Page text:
They’re at it again. There are a group of fanatical Christians from Castlebar known as the  Castlebarbarians, and called so as they do not represent the opinion of the regular Castlebarians, they are, like most fanatics, a tiny minority with big mouths. Well anyways, they have set up a website called something like ‘David Norris 4 President’, but actually when you read it, it’s full of the usual insinuations that being gay equals being a pervert and paedophile. I’m purposely not linking to the site just in case the right wing Christians who created it think that anyone would want to read such crap. The thing that always amuses me though is the claim that being gay goes against being Christian as the bible, and we’re talking Leviticus here, claims that that sort of gay carry on is an abomination. Of course, if you were to read everything in the book of Leviticus, you’d discover that it’s also an abomination to eat a prawn and that you’ll burn in hell if you work on the Sabbath. Now the…

Baffled

One of the desperate things that poets do to earn a crust is enter competitions. In my case, this normally incurs costs rather than accumulating cash. Despite being well aware of the strength of the competition and the meagreness of my unedited rants, I still tend to chance my arm, reminding myself that Bukowski got nowhere until he was well into middle age and Maeve Binchy was something like 44 when her first novel was published. So I decided that despite having to miss the X Factor, I’d enter the Baffle Bard Poetry Competition in the great metropolis of Loughrea, Co. Galway (population about 4,000). I’d entered a couple of times before, so I knew the score. There’s a qualifier on the Saturday and if you get through, you perform in the final on the Sunday. It’s a local bash and the prize is anybody’s (as long as you come from Loughrea, are related to somebody on the committee and write in rhyming couplets). But still, I thought, you never know, and in fairness, a friend of mine won i…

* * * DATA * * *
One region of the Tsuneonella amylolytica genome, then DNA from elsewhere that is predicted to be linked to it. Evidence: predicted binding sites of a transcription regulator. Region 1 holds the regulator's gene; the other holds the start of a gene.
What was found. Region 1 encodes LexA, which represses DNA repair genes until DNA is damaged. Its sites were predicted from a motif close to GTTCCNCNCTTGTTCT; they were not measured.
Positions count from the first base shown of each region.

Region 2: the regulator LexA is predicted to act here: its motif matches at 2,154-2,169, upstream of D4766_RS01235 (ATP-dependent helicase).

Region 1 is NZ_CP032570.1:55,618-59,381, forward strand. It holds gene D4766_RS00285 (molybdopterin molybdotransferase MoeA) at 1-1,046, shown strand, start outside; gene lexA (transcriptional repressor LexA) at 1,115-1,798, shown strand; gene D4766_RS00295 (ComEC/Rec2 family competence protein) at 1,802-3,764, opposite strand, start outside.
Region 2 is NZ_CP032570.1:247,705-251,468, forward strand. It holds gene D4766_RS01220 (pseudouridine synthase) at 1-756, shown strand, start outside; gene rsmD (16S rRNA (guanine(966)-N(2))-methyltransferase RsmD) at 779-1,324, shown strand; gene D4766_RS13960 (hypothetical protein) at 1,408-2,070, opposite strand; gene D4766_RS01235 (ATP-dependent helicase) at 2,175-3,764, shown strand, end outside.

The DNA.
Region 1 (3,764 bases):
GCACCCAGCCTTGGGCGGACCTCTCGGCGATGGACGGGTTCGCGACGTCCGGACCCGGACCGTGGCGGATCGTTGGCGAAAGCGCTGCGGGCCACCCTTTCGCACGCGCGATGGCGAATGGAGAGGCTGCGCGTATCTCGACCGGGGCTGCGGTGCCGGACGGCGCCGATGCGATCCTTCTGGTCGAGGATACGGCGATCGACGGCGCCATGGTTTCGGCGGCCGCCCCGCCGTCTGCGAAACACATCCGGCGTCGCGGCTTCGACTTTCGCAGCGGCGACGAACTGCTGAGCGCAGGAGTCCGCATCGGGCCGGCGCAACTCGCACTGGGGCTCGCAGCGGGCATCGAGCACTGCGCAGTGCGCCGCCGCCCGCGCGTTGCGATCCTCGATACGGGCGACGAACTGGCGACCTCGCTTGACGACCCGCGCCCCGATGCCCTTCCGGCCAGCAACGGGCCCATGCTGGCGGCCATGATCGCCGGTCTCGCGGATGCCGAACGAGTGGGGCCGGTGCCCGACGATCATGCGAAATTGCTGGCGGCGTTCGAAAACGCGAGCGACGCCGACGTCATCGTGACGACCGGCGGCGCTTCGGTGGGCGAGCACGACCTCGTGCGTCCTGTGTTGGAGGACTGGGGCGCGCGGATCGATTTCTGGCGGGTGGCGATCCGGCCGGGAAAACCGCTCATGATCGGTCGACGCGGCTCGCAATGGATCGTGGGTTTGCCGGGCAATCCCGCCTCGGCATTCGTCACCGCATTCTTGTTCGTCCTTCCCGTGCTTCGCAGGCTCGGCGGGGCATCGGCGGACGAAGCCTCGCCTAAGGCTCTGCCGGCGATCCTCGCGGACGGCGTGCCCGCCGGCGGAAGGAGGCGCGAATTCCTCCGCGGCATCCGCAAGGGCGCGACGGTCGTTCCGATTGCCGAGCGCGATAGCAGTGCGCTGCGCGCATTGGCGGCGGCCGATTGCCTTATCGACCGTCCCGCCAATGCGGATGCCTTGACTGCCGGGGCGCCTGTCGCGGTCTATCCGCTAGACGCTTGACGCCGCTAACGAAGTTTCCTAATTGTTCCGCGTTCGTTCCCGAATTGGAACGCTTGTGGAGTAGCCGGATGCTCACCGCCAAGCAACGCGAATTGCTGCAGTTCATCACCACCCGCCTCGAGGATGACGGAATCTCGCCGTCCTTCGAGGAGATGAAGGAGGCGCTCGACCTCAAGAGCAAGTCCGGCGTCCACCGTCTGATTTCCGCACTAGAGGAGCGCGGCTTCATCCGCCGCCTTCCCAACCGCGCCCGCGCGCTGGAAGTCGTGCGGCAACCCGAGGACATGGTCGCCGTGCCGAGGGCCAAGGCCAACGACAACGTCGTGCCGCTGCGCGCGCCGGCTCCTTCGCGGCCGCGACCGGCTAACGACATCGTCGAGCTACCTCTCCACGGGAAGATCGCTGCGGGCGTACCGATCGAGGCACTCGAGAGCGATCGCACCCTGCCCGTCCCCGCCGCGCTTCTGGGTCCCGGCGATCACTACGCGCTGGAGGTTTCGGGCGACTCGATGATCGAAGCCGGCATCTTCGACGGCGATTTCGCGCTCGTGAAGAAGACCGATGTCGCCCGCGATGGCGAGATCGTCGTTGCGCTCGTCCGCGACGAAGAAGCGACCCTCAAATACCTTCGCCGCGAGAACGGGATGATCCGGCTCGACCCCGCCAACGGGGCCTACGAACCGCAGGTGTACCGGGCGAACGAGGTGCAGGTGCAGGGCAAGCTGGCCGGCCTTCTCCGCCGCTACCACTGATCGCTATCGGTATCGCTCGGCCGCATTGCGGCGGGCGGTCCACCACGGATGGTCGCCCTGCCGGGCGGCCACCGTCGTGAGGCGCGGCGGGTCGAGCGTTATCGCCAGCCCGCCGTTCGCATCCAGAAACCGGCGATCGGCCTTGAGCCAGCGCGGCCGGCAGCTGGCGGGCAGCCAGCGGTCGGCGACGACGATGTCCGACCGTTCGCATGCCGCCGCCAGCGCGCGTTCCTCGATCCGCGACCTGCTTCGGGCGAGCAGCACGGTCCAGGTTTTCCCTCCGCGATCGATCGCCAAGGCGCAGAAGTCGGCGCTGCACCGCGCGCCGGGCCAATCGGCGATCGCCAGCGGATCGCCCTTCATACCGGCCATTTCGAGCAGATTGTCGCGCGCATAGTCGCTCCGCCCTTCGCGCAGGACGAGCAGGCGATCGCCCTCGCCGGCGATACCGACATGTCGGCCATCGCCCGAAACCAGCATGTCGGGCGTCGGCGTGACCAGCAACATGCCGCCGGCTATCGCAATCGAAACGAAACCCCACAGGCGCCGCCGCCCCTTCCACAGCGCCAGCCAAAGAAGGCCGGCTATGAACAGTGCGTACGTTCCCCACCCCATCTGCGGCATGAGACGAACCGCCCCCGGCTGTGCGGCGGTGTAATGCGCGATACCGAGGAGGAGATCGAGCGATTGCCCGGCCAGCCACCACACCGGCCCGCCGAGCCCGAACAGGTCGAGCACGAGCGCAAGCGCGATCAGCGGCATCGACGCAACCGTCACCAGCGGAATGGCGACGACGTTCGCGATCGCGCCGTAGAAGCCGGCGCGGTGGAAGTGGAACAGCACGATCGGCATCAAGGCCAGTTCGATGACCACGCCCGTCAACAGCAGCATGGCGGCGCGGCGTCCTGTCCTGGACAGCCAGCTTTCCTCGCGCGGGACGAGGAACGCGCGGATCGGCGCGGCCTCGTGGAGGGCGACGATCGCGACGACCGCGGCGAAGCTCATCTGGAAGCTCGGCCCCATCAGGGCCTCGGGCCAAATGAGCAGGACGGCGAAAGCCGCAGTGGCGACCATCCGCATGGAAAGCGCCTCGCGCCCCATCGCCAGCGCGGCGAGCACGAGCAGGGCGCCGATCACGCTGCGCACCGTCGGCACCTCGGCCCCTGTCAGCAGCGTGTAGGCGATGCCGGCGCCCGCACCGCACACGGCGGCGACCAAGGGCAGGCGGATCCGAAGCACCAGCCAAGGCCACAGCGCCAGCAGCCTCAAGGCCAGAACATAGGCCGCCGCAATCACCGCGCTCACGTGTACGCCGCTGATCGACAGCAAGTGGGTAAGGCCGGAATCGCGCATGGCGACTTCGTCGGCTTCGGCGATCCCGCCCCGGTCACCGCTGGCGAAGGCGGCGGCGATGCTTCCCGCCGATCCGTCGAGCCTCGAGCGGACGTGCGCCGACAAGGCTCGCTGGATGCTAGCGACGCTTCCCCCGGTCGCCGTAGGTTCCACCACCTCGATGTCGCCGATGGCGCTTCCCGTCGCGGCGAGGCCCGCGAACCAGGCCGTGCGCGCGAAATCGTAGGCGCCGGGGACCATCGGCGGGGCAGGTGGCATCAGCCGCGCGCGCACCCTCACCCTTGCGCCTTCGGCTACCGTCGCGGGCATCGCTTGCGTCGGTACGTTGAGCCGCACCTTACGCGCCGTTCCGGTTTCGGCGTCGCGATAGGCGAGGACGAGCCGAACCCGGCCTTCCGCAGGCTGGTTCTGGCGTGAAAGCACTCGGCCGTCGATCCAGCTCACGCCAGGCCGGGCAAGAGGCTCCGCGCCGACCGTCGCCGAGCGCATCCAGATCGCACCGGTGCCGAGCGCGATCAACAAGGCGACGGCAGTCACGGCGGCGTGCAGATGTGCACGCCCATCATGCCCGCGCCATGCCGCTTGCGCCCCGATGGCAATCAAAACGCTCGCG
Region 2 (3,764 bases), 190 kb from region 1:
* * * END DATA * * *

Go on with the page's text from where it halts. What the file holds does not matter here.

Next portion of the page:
Town or City?